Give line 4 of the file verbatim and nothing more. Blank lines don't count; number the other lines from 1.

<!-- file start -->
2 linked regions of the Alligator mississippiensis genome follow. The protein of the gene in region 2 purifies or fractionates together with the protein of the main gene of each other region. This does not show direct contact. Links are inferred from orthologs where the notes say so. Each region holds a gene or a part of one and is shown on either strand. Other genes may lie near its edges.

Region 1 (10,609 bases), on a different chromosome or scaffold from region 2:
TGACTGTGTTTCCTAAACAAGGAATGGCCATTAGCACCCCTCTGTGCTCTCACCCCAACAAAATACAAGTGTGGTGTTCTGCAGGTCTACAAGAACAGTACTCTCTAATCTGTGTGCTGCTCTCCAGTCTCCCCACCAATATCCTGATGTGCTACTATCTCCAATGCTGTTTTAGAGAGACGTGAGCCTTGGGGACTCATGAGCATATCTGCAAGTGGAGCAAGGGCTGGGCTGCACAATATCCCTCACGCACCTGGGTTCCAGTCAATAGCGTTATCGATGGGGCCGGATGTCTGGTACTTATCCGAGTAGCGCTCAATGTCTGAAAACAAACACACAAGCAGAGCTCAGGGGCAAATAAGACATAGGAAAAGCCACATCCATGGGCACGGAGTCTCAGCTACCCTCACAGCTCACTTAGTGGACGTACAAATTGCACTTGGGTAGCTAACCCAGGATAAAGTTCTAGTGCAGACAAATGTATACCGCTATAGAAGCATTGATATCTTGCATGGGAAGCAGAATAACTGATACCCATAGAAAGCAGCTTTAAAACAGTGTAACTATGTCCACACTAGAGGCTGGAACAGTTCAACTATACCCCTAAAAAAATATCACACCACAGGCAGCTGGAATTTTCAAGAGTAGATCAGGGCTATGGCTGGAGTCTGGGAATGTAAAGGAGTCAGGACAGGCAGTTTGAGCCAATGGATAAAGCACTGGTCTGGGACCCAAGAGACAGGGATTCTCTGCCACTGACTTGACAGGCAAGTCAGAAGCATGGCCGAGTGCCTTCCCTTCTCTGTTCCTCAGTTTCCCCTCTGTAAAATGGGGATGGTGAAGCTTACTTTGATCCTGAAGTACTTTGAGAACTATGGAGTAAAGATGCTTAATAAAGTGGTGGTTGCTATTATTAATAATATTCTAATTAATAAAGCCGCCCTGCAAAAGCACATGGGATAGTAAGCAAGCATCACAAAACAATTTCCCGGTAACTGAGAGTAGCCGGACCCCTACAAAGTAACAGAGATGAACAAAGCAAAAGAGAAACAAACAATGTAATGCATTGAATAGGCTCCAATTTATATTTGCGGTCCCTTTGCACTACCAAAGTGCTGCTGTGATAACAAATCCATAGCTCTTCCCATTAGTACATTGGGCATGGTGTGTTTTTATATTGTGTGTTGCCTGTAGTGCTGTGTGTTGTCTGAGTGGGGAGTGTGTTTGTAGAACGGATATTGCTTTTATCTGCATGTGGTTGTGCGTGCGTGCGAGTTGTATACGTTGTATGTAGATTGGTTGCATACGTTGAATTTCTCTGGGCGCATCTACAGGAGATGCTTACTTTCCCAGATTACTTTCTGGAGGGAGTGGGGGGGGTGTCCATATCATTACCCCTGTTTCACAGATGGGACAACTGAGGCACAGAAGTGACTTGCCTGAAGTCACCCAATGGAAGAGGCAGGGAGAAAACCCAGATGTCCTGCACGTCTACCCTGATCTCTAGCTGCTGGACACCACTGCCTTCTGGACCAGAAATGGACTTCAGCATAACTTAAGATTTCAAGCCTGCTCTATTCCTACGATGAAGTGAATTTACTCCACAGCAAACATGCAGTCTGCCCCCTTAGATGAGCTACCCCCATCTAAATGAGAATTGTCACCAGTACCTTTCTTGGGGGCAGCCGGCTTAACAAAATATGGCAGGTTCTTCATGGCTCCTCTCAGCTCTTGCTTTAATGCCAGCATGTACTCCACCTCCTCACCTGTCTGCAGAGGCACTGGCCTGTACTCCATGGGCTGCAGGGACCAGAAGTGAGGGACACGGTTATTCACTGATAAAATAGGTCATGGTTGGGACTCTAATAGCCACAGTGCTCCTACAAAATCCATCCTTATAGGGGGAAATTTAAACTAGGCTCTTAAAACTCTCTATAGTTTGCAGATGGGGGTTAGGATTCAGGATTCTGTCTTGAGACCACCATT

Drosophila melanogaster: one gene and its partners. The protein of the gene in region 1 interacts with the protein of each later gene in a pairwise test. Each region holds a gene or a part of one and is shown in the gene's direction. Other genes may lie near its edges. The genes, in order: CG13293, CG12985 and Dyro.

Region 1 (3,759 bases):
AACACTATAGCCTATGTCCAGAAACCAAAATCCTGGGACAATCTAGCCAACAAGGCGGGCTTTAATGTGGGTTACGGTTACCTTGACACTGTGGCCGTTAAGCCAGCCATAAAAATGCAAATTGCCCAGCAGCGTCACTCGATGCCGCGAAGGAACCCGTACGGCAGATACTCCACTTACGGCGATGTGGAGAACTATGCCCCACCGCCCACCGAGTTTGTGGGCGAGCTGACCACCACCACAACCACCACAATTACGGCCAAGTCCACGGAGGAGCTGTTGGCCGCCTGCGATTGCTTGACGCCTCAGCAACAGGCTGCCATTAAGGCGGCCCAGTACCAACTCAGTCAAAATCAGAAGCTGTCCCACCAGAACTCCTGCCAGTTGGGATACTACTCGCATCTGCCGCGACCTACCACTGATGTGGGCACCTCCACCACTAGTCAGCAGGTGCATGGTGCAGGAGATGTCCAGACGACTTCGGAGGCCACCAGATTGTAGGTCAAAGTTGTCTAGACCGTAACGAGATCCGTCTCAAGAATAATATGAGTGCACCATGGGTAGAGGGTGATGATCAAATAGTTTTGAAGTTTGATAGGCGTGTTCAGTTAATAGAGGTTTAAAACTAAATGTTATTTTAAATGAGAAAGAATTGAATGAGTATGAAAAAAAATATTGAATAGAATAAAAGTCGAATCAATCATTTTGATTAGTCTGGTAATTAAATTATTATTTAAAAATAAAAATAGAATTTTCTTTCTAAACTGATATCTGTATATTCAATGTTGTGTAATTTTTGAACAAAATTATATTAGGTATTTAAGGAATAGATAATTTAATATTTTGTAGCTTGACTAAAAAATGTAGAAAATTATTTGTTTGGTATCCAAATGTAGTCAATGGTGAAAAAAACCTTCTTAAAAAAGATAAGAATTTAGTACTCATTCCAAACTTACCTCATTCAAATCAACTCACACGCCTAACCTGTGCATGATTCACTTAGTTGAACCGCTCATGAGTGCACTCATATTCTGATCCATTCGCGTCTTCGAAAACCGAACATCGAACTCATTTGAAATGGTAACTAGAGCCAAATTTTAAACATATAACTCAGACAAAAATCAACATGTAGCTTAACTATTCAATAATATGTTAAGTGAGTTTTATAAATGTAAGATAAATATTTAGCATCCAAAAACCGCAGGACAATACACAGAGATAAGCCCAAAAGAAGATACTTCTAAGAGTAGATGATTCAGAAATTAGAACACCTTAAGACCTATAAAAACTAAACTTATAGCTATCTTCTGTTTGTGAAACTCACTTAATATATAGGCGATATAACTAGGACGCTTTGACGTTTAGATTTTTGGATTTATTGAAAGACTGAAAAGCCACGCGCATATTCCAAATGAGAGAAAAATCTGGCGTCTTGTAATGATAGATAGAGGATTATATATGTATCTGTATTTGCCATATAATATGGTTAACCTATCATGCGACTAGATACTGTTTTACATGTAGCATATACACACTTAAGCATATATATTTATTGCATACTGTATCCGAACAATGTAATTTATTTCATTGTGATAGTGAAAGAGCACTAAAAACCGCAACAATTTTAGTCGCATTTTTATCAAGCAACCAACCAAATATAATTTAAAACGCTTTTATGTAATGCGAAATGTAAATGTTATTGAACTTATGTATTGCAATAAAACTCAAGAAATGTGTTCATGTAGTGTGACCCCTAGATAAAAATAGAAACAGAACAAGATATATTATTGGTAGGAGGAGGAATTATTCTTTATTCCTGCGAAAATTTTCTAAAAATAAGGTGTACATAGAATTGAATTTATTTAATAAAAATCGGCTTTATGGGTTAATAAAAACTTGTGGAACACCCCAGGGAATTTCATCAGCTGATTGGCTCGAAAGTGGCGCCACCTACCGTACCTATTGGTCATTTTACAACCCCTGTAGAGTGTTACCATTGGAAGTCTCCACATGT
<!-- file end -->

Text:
Drosophila melanogaster: one gene and its partners. The protein of the gene in region 1 interacts with the protein of each later gene in a pairwise test. Each region holds a gene or a part of one and is shown in the gene's direction. Other genes may lie near its edges. The genes, in order: CG13293, CG12985 and Dyro.